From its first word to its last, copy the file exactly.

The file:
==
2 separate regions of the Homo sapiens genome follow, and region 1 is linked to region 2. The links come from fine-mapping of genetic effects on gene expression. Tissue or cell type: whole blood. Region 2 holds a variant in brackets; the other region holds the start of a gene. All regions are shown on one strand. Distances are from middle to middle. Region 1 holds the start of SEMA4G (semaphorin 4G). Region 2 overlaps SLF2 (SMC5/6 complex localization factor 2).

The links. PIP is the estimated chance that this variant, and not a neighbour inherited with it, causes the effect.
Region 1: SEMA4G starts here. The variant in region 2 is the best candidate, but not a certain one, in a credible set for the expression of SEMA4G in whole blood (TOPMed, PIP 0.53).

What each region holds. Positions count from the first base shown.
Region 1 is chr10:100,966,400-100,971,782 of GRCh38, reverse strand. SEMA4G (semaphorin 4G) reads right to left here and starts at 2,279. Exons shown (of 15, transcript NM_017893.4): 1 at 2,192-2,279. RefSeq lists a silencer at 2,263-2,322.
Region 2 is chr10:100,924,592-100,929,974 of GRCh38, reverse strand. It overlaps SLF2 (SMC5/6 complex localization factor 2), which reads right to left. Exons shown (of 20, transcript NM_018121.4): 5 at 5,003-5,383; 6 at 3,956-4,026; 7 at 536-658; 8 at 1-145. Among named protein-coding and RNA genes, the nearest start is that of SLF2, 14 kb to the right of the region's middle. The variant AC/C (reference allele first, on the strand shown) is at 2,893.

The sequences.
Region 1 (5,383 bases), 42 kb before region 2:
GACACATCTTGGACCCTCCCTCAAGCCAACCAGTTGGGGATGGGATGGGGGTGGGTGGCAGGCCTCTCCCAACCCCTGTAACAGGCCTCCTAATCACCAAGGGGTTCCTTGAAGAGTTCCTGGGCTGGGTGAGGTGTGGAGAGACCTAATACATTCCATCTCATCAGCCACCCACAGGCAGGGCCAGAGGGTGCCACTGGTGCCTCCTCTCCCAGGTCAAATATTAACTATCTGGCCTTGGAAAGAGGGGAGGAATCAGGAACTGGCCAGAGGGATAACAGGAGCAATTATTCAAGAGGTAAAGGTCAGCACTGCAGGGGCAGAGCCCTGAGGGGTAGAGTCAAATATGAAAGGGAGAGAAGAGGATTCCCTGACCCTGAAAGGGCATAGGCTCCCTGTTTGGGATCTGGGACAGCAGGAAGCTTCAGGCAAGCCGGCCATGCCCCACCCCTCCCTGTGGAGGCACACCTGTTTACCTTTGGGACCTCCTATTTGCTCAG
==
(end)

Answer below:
2 separate regions of the Homo sapiens genome follow, and region 1 is linked to region 2. The links come from fine-mapping of genetic effects on gene expression. Tissue or cell type: whole blood. Region 2 holds a variant in brackets; the other region holds the start of a gene. All regions are shown on one strand. Distances are from middle to middle. Region 1 holds the start of SEMA4G (semaphorin 4G). Region 2 overlaps SLF2 (SMC5/6 complex localization factor 2).

The links. PIP is the estimated chance that this variant, and not a neighbour inherited with it, causes the effect.
Region 1: SEMA4G starts here. The variant in region 2 is the best candidate, but not a certain one, in a credible set for the expression of SEMA4G in whole blood (TOPMed, PIP 0.53).

What each region holds. Positions count from the first base shown.
Region 1 is chr10:100,966,400-100,971,782 of GRCh38, reverse strand. SEMA4G (semaphorin 4G) reads right to left here and starts at 2,279. Exons shown (of 15, transcript NM_017893.4): 1 at 2,192-2,279. RefSeq lists a silencer at 2,263-2,322.
Region 2 is chr10:100,924,592-100,929,974 of GRCh38, reverse strand. It overlaps SLF2 (SMC5/6 complex localization factor 2), which reads right to left. Exons shown (of 20, transcript NM_018121.4): 5 at 5,003-5,383; 6 at 3,956-4,026; 7 at 536-658; 8 at 1-145. Among named protein-coding and RNA genes, the nearest start is that of SLF2, 14 kb to the right of the region's middle. The variant AC/C (reference allele first, on the strand shown) is at 2,893.

The sequences.
Region 1 (5,383 bases), 42 kb before region 2:
GACACATCTTGGACCCTCCCTCAAGCCAACCAGTTGGGGATGGGATGGGGGTGGGTGGCAGGCCTCTCCCAACCCCTGTAACAGGCCTCCTAATCACCAAGGGGTTCCTTGAAGAGTTCCTGGGCTGGGTGAGGTGTGGAGAGACCTAATACATTCCATCTCATCAGCCACCCACAGGCAGGGCCAGAGGGTGCCACTGGTGCCTCCTCTCCCAGGTCAAATATTAACTATCTGGCCTTGGAAAGAGGGGAGGAATCAGGAACTGGCCAGAGGGATAACAGGAGCAATTATTCAAGAGGTAAAGGTCAGCACTGCAGGGGCAGAGCCCTGAGGGGTAGAGTCAAATATGAAAGGGAGAGAAGAGGATTCCCTGACCCTGAAAGGGCATAGGCTCCCTGTTTGGGATCTGGGACAGCAGGAAGCTTCAGGCAAGCCGGCCATGCCCCACCCCTCCCTGTGGAGGCACACCTGTTTACCTTTGGGACCTCCTATTTGCTCAG